Edge.org, a highfallutin sort of scientific blog - don't check it right now because it's unavailable - that people say you should be reading but you're not, probably for a good reasons, asks the all caps question above.
For sure it is the idea that there exist hard and soft sciences, or nonsciences. One wouldn't call it a scientific idea except that it is held by scientists and non-scientists alike, and forms the core of the classification of areas of study for the purpose of university administration. The separations is founded on the fact that science progressed by the analysis of some particularly simple phenomena - simple in the sense that they can be simplified by approximation to involve a small number of factors and therefore can be described directly by consideration of fundamental physical laws. Originally we can mention planetary and stellar motion, and electric currents and magnetic attraction.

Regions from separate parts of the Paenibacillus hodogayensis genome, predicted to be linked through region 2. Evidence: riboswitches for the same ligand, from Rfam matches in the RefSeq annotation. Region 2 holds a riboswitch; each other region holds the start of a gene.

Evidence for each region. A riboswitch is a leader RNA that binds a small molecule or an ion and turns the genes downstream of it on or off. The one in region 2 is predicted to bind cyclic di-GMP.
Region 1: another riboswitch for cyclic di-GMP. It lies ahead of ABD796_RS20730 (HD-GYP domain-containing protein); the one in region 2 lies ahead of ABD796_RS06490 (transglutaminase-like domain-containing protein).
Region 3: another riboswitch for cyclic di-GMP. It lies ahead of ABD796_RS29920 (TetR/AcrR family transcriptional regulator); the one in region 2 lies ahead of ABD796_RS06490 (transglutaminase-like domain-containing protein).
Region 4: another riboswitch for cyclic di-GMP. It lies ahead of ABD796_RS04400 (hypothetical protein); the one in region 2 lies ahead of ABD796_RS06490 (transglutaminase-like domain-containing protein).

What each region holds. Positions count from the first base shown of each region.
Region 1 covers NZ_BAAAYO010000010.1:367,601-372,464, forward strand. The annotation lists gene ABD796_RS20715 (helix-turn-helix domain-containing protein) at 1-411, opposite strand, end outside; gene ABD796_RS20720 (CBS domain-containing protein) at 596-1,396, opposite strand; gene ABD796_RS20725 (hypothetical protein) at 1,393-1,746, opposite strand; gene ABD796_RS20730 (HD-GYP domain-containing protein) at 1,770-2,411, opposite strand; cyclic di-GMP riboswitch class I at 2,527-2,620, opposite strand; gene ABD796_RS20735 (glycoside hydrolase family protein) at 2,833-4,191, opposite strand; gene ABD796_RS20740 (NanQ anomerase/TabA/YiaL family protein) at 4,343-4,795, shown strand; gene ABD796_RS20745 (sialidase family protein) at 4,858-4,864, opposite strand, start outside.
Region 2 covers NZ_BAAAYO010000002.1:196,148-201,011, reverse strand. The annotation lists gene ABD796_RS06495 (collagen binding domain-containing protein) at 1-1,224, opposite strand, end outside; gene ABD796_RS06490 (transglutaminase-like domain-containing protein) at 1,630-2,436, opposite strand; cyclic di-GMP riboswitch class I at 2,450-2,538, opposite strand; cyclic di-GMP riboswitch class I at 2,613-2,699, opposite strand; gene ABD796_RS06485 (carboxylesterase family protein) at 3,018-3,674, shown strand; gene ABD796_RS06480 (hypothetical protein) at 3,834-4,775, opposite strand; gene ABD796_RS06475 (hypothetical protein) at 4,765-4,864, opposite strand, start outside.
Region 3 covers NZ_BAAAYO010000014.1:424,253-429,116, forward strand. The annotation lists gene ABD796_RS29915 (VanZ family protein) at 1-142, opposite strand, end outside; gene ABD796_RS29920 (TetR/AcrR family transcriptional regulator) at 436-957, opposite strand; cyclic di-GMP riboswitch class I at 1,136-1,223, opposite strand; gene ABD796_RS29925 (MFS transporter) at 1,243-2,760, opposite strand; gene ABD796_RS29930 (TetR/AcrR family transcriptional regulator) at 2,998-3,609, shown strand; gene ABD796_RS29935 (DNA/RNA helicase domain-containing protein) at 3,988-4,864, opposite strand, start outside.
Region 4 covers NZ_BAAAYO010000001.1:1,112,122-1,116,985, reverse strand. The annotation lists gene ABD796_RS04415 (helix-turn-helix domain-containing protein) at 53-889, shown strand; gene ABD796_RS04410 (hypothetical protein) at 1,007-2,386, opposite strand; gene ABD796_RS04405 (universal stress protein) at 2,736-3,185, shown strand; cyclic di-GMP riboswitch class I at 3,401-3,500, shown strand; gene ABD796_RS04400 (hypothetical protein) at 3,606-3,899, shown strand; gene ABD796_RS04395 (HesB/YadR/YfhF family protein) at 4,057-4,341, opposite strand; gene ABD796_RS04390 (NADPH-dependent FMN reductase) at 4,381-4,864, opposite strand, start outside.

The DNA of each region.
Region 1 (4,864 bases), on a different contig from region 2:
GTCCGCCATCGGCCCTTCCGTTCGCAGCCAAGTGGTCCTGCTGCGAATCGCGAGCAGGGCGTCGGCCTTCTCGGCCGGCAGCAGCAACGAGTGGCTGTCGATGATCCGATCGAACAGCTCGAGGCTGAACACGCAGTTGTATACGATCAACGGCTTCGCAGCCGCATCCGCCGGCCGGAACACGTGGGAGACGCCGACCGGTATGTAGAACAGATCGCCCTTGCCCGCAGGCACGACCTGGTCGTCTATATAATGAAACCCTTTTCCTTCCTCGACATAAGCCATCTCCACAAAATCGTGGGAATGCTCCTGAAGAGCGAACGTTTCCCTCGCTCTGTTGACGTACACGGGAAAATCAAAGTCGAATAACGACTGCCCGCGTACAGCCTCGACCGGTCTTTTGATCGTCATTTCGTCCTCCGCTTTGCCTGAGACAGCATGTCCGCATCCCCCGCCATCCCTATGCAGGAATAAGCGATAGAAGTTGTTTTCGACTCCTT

Now if you really believe in "exact sciences" go compute the fuel consumption of an automobile using Newton's laws and see how exact your answer will turn out. Or if you believe in non-falsifiable sciences, check out the 5 year old experiment performed in the rich economies - provoking a recession by purely financial methods, following textbook recipes, just to show how right Keynes was.
The fictional division between hard and soft sciences is convenient for academics on both sides, who derive satisfaction from putting down their counterparts because, respectively, they cannot make precise statements, or can arrive at truth from mere experiments. It also serves to track young minds into academic tribes from whose confines few are able to escape. The distinction has no ground on reality and should be retired.